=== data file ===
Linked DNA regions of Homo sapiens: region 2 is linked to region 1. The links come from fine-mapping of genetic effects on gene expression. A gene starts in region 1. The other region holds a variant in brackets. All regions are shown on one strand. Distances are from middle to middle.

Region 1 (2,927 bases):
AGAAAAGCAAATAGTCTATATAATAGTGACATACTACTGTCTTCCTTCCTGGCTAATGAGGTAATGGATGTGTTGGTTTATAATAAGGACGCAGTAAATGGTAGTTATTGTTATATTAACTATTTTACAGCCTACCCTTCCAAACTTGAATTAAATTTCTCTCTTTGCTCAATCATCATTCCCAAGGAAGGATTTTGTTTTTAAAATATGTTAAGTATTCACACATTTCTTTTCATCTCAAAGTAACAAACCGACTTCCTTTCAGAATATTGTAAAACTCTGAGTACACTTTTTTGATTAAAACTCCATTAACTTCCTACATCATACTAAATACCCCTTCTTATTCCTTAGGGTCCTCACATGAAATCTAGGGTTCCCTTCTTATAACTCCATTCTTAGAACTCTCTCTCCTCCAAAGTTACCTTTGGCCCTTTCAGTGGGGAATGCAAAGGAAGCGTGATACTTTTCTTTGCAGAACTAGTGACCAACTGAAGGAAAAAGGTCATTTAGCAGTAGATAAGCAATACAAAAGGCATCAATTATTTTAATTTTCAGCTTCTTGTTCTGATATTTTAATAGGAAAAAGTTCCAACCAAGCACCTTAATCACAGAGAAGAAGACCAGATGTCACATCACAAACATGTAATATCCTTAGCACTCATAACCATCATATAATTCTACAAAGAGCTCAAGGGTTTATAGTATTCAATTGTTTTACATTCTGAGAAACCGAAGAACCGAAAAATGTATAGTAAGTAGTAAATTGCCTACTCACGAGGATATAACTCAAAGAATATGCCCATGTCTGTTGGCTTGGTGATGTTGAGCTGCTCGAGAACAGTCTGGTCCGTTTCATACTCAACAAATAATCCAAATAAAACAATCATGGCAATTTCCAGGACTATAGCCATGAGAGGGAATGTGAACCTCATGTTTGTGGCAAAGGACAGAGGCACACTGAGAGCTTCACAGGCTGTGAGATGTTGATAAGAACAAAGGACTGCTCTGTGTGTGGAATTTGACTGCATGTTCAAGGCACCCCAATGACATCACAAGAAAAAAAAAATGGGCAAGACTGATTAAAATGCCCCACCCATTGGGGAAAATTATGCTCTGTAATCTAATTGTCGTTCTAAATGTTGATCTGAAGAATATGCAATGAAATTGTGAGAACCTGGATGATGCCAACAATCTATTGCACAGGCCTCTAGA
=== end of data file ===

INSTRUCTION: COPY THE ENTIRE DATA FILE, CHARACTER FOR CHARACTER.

Linked DNA regions of Homo sapiens: region 2 is linked to region 1. The links come from fine-mapping of genetic effects on gene expression. A gene starts in region 1. The other region holds a variant in brackets. All regions are shown on one strand. Distances are from middle to middle.

Region 1 (2,927 bases):
AGAAAAGCAAATAGTCTATATAATAGTGACATACTACTGTCTTCCTTCCTGGCTAATGAGGTAATGGATGTGTTGGTTTATAATAAGGACGCAGTAAATGGTAGTTATTGTTATATTAACTATTTTACAGCCTACCCTTCCAAACTTGAATTAAATTTCTCTCTTTGCTCAATCATCATTCCCAAGGAAGGATTTTGTTTTTAAAATATGTTAAGTATTCACACATTTCTTTTCATCTCAAAGTAACAAACCGACTTCCTTTCAGAATATTGTAAAACTCTGAGTACACTTTTTTGATTAAAACTCCATTAACTTCCTACATCATACTAAATACCCCTTCTTATTCCTTAGGGTCCTCACATGAAATCTAGGGTTCCCTTCTTATAACTCCATTCTTAGAACTCTCTCTCCTCCAAAGTTACCTTTGGCCCTTTCAGTGGGGAATGCAAAGGAAGCGTGATACTTTTCTTTGCAGAACTAGTGACCAACTGAAGGAAAAAGGTCATTTAGCAGTAGATAAGCAATACAAAAGGCATCAATTATTTTAATTTTCAGCTTCTTGTTCTGATATTTTAATAGGAAAAAGTTCCAACCAAGCACCTTAATCACAGAGAAGAAGACCAGATGTCACATCACAAACATGTAATATCCTTAGCACTCATAACCATCATATAATTCTACAAAGAGCTCAAGGGTTTATAGTATTCAATTGTTTTACATTCTGAGAAACCGAAGAACCGAAAAATGTATAGTAAGTAGTAAATTGCCTACTCACGAGGATATAACTCAAAGAATATGCCCATGTCTGTTGGCTTGGTGATGTTGAGCTGCTCGAGAACAGTCTGGTCCGTTTCATACTCAACAAATAATCCAAATAAAACAATCATGGCAATTTCCAGGACTATAGCCATGAGAGGGAATGTGAACCTCATGTTTGTGGCAAAGGACAGAGGCACACTGAGAGCTTCACAGGCTGTGAGATGTTGATAAGAACAAAGGACTGCTCTGTGTGTGGAATTTGACTGCATGTTCAAGGCACCCCAATGACATCACAAGAAAAAAAAAATGGGCAAGACTGATTAAAATGCCCCACCCATTGGGGAAAATTATGCTCTGTAATCTAATTGTCGTTCTAAATGTTGATCTGAAGAATATGCAATGAAATTGTGAGAACCTGGATGATGCCAACAATCTATTGCACAGGCCTCTAGA